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Monday, October 13, 2014

The Ebola Virus Disease At Its Source

Link: CDC Information On The Ebola Breakout

You know the old expression, "When it rains, it pours"?  I was unable to locate the origin of the expression, but I'm sure its one of the most popular in the English language.  Throw a dart at a map of Africa, and more than likely you will hit a country that is suffering from some event that justifies the use of "when it rains, it pours".  Liberia and Guinea are two nations located on the Gold Coast
(southwest coast) of Africa.  The name Gold Coast refers to the belief that in colonial times the region was rich in Gold deposits.  Other countries on the Gold Coast include Sierra Leone, Cote d'Ivoire, Ghana, Nigeria, Togo, Benin, and Cameroon.  At present, the eyes of the world are focused on this part of Africa because of an outbreak of the Ebola virus in Guinea and Liberia.  Both Guinea and Liberia are attempting to rebuild and recover after decades of civil strife.  At one time or another during the same period, Sierra Leone and Cote d'Ivoire were also engaged in civil wars.  Recently, though, a wave of tremendous hope and optimism had been taking hold in west Africa.  Change was the order of the day, highlighted by serious efforts at reconciliation and fraud-free elections.  Aid was pouring in, and Chinese companies seemed to be everywhere, building dams and roads into the jungle.  Serious discussions were taking place which would hopefully result in the elimination of African debt, and there was talk of education, healing, national soccer teams in the World Cup, and creating a tomorrow that is better than today.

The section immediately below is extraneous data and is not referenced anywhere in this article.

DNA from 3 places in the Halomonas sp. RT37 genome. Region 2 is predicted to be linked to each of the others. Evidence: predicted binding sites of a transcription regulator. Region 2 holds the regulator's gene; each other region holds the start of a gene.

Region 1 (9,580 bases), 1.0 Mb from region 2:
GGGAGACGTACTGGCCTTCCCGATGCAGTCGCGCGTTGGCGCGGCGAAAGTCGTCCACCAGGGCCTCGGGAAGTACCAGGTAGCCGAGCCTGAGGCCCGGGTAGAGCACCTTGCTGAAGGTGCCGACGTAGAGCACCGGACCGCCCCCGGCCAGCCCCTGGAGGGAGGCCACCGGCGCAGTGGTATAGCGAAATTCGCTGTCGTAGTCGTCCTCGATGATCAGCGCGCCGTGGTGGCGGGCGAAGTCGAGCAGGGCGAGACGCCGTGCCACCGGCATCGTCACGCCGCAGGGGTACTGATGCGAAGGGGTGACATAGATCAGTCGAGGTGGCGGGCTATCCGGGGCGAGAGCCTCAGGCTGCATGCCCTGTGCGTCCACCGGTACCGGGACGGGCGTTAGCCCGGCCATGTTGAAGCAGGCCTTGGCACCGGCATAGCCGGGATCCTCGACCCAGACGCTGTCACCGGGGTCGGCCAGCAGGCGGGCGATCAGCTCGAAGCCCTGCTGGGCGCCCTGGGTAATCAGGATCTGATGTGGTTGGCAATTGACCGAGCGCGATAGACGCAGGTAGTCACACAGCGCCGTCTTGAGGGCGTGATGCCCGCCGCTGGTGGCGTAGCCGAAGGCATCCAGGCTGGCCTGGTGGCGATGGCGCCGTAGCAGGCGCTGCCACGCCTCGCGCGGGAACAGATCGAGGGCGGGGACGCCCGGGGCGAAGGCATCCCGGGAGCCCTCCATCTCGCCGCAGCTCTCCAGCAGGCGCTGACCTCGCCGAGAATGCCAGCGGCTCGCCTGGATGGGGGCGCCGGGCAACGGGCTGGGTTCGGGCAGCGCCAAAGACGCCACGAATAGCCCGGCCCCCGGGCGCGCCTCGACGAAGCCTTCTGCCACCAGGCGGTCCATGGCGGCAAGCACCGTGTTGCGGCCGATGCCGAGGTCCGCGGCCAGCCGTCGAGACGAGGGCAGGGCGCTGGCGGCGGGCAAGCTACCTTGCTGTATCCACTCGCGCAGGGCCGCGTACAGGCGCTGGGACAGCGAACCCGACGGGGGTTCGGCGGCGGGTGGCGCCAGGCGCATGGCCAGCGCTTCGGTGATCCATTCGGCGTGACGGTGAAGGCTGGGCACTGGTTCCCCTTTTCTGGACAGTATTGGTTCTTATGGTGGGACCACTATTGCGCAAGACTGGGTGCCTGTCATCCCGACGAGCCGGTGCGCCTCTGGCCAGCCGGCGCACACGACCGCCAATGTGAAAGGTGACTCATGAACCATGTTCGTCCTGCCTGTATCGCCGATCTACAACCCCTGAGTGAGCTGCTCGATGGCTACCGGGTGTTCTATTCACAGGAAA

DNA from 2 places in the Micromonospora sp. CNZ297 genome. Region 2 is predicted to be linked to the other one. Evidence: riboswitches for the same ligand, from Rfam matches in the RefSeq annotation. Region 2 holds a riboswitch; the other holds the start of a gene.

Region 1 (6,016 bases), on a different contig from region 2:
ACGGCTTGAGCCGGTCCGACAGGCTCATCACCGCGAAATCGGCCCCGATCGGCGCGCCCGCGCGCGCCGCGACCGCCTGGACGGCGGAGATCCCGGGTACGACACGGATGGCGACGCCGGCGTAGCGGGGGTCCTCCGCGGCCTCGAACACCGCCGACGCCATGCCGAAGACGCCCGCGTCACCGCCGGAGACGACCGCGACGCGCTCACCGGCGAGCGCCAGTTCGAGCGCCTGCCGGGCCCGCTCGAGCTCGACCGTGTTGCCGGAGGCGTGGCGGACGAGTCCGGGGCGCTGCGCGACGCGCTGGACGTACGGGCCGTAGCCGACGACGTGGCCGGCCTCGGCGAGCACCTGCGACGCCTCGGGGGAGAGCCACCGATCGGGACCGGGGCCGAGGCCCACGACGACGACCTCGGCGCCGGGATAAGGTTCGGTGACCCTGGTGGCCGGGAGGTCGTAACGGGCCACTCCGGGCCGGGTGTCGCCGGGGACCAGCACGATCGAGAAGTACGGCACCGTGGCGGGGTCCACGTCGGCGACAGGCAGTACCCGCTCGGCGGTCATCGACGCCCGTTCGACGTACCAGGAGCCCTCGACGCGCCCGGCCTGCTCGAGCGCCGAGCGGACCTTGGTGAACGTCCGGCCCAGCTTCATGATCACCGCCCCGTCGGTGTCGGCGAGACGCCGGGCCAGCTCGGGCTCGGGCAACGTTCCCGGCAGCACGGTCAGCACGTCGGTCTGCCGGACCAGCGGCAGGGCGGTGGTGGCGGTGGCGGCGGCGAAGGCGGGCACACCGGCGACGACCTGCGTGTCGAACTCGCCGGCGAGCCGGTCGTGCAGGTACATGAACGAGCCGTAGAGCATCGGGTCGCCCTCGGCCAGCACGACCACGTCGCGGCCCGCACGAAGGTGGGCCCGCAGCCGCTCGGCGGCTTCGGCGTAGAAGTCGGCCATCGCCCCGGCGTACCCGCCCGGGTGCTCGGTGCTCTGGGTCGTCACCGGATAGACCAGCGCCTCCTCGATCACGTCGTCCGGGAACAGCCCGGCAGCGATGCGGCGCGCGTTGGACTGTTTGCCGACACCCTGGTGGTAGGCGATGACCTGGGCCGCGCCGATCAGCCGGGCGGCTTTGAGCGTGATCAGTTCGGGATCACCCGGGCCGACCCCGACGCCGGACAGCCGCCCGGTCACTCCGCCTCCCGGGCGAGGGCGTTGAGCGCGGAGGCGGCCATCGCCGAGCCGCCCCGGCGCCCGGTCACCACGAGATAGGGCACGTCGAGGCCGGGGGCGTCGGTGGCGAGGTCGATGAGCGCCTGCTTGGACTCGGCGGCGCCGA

And then Ebola shows up to put a wrench into the works.  The Ebola virus is very contagious and has a mortality rate of 90 percent and higher. This particular outbreak first appeared in a small village in Guinea and has now spread to Liberia and Sierra Leone, choosing a target population that is ill-equipped to fight back. The people in this region are the poorest in the world.  The average daily caloric intake as compared to western nations is miniscule (and, for the western nations, shameful).  The body that is healthy is best able to avoid catching the virus, and the body that is healthy is best able to recover from infection.  Simply put, the people of Guinea and Liberia do not eat enough to stand a chance against this virus.  The governments of Liberia and Guinea, in concert with numerous international health organizations, have done a very respectable job limiting the outbreak to particular provinces.  Given the lack of resources available, this fact is impressive.  The best news for all is that for the most part the international community has reacted swiftly and without fear.  To the physicians, nurses, and other health workers who have traveled to Guinea and Liberia, the struggle is not only to limit and smother the outbreak, but to save the lives of those already affected.  During previous outbreaks, persons who had contracted the virus were frequently left to die.  A determination of infection was a death notice, because no one wanted to treat someone who was carrying such a highly contagious and deadly virus.  I'm relieved to say that my contacts in both countries report that persons who have tested positive are treated with respect and humanity, and every effort is being made to help their bodies fight the virus.